That was real successful! Turns out in the heat of the outback CB radio signals don't reach futher than 10 km at most. The nearest small town was 70 km away and Mt Isa was still 300 km ahead. Not to worry, don't despair, believe it or not, just 200 m further up the road was Avon Downs Police Station! Who would have believed it! In the middle of absolutely nowhere stood a police station! We limped the car up the road and found the local policeman just opening up shop for the day. His response, "So the pot hole has got another one has it?" He helped us organise a tow-truck into Camooweal, 12 km east of the NT border into Queensland, population 300 (on a good day when all the indiginous folk are in town to do a head count) so the tow truck driver told us.

What do you get if you cross a kangaroo with a buffalo? The Buffaroo at Camooweal. A buffaroo of course!

It stands proudly outside the Camooweal Roadhouse. The story goes that one evening a couple of truckies were having a drink at the local pub and began to discuss who were tougher, Queenslanders or Territorians! The more they drank, the more vocal they became, the Queenslanders insisting their kangaroos were tougher than the territories buffalo. It didn't take long before the idea came to pass that the strongest of all would be a cross between the two. It just so happened an artist was listening to the conversation and drew a sketch on a coaster. Before he left he showed the bartender and asked if they would like one? A few weeks later to the towns surprise a special delivery arrived. The Buffaroo now stands pride of place for all to see as you arrive in the sleepy outback town.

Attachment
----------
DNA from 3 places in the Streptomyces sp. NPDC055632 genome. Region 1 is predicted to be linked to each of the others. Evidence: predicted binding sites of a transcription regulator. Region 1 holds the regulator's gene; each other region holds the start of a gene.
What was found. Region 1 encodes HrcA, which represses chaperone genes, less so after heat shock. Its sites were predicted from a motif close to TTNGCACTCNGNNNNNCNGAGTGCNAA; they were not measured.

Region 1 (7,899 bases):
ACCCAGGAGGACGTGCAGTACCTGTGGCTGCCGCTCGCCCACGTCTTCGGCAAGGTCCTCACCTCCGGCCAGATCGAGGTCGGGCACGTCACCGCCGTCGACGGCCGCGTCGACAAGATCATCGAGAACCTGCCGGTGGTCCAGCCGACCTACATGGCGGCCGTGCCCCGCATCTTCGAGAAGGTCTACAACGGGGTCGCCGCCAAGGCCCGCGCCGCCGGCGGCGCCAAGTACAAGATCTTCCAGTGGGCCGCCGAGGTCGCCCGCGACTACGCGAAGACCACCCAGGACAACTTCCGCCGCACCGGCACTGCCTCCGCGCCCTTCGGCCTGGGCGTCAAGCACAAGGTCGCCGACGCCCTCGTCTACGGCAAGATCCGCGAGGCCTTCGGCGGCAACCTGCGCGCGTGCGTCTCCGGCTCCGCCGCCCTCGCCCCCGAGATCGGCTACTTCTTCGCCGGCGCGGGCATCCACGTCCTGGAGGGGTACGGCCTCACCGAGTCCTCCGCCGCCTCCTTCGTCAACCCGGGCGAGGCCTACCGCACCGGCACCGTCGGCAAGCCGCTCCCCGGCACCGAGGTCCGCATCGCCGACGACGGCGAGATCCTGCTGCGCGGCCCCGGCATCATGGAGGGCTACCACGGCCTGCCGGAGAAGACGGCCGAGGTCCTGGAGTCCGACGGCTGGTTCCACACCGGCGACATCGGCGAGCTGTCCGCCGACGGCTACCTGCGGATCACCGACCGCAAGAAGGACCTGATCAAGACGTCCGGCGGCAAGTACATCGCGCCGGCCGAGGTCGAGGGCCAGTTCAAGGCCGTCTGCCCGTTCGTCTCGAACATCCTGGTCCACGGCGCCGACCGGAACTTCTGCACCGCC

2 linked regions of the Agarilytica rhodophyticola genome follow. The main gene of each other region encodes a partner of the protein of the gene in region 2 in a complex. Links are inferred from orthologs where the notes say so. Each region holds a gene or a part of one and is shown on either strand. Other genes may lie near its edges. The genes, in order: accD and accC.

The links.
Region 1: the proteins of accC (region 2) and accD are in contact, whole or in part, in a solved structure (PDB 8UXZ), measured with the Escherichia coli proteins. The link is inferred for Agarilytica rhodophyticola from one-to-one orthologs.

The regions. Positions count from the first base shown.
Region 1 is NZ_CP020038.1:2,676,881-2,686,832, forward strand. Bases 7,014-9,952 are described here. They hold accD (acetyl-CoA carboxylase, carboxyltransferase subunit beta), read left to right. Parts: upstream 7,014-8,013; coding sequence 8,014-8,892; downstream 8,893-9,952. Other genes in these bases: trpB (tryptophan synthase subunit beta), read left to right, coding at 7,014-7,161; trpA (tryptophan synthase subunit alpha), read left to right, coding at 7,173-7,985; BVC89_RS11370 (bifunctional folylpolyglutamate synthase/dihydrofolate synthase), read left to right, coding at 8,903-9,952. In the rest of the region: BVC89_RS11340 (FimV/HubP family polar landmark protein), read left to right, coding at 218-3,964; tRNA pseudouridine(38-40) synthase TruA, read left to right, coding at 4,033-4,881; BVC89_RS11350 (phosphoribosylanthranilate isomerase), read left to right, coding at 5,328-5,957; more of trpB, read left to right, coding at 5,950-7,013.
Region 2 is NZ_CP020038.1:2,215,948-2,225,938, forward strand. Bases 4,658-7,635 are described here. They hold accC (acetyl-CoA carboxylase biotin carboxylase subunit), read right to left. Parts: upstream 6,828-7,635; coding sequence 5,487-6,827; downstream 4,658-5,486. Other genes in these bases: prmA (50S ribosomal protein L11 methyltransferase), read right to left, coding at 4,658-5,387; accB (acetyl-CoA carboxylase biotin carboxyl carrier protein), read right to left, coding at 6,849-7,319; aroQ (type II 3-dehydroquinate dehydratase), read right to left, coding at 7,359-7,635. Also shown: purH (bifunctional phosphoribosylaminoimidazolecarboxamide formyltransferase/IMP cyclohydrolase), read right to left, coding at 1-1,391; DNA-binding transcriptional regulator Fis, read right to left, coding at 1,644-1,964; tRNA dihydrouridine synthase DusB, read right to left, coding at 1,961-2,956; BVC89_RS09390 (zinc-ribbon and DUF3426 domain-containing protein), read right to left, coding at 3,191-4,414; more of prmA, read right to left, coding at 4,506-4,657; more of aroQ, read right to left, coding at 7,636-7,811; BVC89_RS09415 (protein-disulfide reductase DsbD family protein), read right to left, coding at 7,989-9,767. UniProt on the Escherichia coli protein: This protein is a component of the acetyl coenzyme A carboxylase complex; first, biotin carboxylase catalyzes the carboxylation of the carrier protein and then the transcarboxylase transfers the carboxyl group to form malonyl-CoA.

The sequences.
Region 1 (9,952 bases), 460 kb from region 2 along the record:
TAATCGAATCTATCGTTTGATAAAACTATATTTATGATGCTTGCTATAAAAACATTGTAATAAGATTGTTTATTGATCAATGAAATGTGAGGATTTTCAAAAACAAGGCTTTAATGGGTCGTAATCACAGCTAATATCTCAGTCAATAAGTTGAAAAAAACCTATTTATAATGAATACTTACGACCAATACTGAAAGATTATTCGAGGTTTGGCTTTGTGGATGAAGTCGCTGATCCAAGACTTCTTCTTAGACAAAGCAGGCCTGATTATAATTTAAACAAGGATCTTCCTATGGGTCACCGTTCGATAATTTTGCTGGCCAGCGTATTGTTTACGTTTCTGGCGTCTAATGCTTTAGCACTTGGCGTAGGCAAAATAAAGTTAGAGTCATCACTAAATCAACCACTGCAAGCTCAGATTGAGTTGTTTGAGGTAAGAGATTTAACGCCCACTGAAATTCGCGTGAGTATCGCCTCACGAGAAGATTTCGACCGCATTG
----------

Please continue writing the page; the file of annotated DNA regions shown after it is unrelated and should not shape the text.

Instead of reaching Mt Isa by the intended morning tea break of 10:00 am we finally arrived at 5:00 pm, just in time to call it a day.

Frazzled Freya is Coming!

The Australian Outback is a harsh and dry place.Not the ideal environment for a game or race. Freya is too frightened to go out and play. So she hides in the shadows to watch all day.

Her friends are all out in the heat of the sun. But Freya is too frazzled to join in their fun. Can Freya face what frightens her so? Or will she forever hide and say no!

Frazzled Freya is my second pictured book beautifully illustrated by Dianna Budd. If you adored her images of Emma the Eager Emu and her other Australian bird friends, you will equally enjoy the delightful designs Dianna has brought to the pages of my latest story.

While Emma has the tenacity to chase her dreams and try to learn to fly, Freya is a rather timid frill-neck lizard who, once again with the help of her friends, (this time desert dwelling animals) must learn to have courage. Will she come to the realisation that the only thing to fear is fear itself?

What are you afraid of? Come on a journey of self-discovery with Frazzled Freya and see if you can face your inner monsters too!

Freya title page1_001 Copyright Sandra Bennett and Dianna Budd